Philippines generates power funds

Philippines energy secretary, Vincent S. Perez, announced that the government is expecting to generate funds of between $2.4bn and $2.7bn from the sale of the transmission assets of the National Power Corp. (Napocor). In line with the newly-enacted Electric Power Industry Reform Act, Napocor’s transmission and generating assets will be privatized next year.

The sale is to be processed via the newly-created Power Sector Assets and Liabilities Management Corp. (Psalm), while the National Transmission Co. (Transco) is to house Napocor’s transmission assets.

International firms such as National Grid plc. of the UK, Electricité de France, Kyushu Corp and Energy Power Development Corp. of Japan are interested in bidding.

A further $200m is expected in October this year from the Asian Development Bank (ADB) as part of a $600m loan for restructuring the country’s power sector. Perez said that the funds will be used to meet the transition costs of the restructuring programme. The ADB is waiting for confirmation that all eight loan conditions have been met.

Perez also announced that natural gas was ready to flow from the Malampaya offshore gas field in Palawan to Batangas.

India needs $200bn

Indian Power Minister, Suresh Prabhu, claimed that the country’s power sector needs around $200bn to close the widening gap between demand and supply.

Speaking at a meeting in New Delhi, he said that the government was speeding up reforms and working towards establishing a coherent policy that would satisfy investors and the power industry in India.

The Minister claimed that the huge potential in the sector could be exploited in a ‘win-win’ manner to recover lost opportunities.

An estimated 100 GW of new power and the construction of a national power grid are planned for the next ten years.

Prabhu said that the main challenge for the power industry was to bridge the gap between the tariff rate and the average cost of power which presently stood at Rs500bn ($10.6bn), keeping the industry in the red.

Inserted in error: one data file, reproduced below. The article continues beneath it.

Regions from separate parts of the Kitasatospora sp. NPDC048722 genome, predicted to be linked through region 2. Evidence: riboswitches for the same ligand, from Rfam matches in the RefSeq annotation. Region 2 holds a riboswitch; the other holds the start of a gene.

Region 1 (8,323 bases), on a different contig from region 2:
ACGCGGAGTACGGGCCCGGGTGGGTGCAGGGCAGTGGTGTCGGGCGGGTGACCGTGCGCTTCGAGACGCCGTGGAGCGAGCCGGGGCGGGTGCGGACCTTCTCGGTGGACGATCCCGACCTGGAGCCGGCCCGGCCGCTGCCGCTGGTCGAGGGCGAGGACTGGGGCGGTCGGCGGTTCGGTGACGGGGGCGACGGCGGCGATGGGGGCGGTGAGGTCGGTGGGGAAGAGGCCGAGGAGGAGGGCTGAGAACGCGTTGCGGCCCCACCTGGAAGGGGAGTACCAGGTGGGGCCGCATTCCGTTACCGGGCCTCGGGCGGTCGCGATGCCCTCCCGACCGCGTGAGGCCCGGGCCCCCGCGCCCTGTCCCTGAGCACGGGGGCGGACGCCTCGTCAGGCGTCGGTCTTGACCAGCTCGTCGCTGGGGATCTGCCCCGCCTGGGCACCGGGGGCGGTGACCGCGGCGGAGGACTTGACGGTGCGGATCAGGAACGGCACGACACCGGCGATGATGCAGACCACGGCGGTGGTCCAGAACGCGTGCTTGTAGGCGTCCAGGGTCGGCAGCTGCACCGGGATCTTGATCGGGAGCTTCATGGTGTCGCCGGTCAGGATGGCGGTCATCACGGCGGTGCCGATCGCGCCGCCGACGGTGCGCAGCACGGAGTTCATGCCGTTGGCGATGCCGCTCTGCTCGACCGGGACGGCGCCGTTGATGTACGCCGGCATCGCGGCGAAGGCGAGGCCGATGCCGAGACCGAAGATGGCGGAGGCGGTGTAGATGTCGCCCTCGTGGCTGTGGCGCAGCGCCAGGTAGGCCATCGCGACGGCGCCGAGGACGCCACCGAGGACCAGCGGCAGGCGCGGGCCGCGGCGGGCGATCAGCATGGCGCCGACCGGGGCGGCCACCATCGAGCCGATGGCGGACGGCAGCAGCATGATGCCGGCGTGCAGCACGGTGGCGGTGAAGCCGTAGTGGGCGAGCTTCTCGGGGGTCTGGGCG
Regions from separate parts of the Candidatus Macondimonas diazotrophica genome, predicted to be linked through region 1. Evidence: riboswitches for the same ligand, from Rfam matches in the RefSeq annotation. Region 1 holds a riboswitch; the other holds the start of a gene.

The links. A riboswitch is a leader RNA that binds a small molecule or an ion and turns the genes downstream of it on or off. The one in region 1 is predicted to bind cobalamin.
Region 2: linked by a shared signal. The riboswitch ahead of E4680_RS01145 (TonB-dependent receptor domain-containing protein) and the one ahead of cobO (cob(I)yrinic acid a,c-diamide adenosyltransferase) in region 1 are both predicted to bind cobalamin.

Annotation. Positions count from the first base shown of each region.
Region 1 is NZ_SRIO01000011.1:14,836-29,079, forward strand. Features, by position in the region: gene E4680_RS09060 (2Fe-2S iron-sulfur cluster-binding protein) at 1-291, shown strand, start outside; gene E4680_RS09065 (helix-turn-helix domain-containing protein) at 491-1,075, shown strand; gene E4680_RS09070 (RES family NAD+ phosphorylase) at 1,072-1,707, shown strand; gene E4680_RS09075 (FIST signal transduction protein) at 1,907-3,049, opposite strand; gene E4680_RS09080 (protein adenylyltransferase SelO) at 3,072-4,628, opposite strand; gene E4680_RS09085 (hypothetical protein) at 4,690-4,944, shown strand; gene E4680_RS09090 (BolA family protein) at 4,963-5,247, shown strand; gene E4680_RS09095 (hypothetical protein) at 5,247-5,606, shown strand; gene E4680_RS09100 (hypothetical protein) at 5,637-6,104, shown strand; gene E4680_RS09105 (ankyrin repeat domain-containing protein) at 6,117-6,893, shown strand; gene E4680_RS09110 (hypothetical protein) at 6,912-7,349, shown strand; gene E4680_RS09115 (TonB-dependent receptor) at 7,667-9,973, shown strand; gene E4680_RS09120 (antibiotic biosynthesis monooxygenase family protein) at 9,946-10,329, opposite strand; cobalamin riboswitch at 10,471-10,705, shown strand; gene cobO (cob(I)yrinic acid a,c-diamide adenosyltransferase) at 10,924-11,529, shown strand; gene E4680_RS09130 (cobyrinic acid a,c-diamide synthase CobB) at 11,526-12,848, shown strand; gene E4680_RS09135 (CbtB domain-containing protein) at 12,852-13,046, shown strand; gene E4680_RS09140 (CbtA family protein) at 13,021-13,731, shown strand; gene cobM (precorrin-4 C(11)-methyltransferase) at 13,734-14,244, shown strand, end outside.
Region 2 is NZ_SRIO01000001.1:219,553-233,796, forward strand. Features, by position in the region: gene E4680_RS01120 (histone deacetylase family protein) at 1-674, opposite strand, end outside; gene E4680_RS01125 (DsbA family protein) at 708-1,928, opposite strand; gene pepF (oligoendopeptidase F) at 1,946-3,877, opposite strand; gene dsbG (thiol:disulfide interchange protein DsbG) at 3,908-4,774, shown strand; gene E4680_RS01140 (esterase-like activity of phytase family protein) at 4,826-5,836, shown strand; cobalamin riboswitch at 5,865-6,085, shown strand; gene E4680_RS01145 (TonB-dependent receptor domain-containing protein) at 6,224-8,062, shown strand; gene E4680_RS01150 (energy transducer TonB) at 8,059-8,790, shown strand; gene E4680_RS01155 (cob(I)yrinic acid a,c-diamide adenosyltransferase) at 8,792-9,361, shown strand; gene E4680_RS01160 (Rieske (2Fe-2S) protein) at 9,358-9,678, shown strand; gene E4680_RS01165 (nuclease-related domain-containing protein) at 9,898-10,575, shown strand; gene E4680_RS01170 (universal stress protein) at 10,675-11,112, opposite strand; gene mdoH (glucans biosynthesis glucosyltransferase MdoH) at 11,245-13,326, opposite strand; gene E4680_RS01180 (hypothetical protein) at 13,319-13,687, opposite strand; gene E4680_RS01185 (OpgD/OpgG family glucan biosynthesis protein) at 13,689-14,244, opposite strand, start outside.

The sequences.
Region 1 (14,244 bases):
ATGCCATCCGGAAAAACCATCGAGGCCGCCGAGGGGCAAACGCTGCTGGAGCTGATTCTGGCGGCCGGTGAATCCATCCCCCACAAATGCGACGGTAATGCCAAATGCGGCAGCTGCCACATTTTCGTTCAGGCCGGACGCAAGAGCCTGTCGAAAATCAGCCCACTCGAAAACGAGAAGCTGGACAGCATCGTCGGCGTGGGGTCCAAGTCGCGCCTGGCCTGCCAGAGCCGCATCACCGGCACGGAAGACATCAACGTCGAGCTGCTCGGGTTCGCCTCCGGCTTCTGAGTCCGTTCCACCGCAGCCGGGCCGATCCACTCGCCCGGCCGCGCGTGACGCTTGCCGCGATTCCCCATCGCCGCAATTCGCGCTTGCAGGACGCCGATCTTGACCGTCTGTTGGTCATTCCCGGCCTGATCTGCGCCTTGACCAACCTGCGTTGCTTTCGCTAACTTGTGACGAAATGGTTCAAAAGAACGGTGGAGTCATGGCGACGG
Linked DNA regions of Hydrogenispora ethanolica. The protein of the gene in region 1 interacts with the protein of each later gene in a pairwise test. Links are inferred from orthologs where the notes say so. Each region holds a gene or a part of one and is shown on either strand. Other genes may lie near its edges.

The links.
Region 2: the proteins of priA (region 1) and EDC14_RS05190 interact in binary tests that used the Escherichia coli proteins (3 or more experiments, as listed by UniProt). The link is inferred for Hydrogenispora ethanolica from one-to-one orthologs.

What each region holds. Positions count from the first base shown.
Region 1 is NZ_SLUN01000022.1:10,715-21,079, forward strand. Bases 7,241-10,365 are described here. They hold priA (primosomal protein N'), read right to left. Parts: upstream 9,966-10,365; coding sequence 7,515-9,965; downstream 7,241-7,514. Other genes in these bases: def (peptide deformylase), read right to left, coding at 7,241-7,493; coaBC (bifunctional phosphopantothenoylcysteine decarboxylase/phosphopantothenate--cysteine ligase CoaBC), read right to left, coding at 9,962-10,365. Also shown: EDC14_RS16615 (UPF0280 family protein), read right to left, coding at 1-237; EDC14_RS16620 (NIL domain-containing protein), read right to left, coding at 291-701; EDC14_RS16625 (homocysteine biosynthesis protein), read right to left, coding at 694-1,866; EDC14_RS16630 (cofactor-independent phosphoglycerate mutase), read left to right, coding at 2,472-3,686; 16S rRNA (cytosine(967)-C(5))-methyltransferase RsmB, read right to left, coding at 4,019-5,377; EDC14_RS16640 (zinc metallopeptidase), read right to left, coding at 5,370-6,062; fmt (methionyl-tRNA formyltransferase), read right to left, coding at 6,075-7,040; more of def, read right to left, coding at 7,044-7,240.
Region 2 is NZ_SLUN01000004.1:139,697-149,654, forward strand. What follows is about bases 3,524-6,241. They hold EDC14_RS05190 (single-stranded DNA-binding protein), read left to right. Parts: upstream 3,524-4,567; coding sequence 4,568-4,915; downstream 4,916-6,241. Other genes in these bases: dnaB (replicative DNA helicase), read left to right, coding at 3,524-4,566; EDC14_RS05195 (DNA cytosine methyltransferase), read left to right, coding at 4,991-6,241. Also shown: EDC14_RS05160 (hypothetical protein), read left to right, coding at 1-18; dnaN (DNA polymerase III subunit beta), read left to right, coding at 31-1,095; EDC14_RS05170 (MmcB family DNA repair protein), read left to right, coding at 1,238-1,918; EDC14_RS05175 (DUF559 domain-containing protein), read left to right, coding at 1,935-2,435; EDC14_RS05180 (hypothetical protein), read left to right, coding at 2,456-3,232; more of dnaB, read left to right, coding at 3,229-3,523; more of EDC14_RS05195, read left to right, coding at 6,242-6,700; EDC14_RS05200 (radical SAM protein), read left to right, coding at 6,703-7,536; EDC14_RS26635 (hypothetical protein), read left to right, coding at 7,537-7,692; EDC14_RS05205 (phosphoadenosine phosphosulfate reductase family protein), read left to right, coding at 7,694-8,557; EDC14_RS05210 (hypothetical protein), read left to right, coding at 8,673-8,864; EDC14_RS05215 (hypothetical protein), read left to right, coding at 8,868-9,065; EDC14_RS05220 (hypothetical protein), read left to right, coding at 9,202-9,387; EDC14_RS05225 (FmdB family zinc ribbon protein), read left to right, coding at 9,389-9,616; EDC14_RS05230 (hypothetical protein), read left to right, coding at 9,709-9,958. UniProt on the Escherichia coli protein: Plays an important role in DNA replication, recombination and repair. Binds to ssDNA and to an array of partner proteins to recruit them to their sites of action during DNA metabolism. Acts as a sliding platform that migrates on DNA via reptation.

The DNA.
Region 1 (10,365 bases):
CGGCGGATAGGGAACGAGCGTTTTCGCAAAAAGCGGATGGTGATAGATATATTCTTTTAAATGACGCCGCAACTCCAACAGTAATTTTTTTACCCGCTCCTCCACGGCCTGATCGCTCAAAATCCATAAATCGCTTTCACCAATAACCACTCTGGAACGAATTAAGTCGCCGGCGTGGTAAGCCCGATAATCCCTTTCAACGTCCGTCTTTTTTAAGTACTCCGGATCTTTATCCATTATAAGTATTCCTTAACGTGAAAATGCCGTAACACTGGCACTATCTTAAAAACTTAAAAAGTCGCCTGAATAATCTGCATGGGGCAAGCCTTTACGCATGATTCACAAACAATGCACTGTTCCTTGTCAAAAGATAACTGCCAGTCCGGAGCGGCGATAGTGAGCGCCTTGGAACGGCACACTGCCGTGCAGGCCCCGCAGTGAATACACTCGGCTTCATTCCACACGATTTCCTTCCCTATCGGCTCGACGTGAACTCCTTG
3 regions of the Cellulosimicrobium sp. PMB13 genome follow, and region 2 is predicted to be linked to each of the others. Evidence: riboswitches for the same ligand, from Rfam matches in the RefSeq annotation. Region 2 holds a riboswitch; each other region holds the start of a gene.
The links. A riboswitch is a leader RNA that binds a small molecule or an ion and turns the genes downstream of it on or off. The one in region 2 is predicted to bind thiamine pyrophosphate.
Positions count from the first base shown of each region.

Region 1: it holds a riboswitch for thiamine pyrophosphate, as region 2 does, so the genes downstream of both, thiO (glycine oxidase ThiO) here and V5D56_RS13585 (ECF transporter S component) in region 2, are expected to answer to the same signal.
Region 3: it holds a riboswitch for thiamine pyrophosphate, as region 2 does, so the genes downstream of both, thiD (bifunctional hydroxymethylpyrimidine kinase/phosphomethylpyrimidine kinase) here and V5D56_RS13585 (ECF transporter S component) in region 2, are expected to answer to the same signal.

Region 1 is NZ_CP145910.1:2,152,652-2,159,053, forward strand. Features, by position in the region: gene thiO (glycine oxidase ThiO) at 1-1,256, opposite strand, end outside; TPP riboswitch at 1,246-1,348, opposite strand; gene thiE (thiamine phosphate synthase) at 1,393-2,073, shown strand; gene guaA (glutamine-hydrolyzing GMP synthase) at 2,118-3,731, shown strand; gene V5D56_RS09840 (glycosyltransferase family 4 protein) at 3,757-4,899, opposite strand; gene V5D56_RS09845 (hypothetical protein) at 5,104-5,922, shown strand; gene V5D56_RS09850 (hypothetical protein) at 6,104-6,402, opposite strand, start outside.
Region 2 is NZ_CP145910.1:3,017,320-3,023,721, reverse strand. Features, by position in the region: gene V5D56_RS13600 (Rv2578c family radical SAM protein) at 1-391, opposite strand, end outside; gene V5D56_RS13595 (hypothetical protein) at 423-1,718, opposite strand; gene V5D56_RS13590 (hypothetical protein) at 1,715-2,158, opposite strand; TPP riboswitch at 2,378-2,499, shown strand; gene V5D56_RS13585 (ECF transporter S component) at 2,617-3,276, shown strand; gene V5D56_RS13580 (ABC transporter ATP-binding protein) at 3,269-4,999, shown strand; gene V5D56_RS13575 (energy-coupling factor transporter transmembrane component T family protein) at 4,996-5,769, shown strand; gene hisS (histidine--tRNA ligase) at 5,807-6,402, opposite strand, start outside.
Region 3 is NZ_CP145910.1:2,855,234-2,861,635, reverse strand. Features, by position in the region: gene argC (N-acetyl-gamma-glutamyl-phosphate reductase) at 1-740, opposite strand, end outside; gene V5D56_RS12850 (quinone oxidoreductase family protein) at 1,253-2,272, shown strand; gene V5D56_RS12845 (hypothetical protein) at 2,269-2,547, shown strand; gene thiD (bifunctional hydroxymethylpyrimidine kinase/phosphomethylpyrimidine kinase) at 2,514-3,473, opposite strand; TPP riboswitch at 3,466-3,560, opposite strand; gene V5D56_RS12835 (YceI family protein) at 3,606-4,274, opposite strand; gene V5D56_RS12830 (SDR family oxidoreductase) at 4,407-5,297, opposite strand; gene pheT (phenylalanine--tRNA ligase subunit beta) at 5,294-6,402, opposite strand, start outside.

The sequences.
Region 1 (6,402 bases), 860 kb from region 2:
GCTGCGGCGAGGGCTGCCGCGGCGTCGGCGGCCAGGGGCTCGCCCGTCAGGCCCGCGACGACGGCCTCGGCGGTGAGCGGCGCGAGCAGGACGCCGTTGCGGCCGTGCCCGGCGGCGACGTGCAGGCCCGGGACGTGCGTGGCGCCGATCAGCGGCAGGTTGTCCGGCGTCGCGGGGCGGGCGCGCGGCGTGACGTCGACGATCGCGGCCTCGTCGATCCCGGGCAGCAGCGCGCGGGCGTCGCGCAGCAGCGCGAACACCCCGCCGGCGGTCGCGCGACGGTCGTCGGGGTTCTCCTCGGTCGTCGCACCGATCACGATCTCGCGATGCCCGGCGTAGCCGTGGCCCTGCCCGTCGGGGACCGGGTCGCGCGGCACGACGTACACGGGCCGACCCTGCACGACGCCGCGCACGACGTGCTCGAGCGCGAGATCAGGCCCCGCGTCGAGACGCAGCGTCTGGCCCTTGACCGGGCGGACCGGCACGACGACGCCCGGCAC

Low rainfall and high prices in NZ

The lowest rainfall for nine years has resulted in inadequate inflows to New Zealand’s critical hydro reservoirs in South Island, causing electricity prices to spiral.

The hydro system in the south usually supplies generation to the more populous North Island via the HVDC link. For many weeks this year, the flow has been in the reverse direction as the South Island generators have been struggling to maintain reservoir levels.

Wholesale prices have moved from around NZ$40 ($16.3) per MWh to as high as NZ$700 per MWh. The South Island generator, Meridian Energy, has been subjected to an inquiry by the Market Surveillance Committee at the request of OnEnergy for allegedly forcing up wholesale energy prices.

ABB to electrify rural Laos

Global technology group ABB has been awarded a $17m contract to design and build a 340 km power transmission line complete with a 282 km power distribution network. State utility Electricite du Laos (EDL) placed the order for the two year project financed by the Asian Development Bank.

Richard Siudek, executive president and head of ABB’s utilities division, said: “Accelerated completion of the network will enable EDL to focus its resources on delivering electricity to rural areas. The project will increase the number of electrified villages by around three per cent.

Sri Lanka sets up a regulator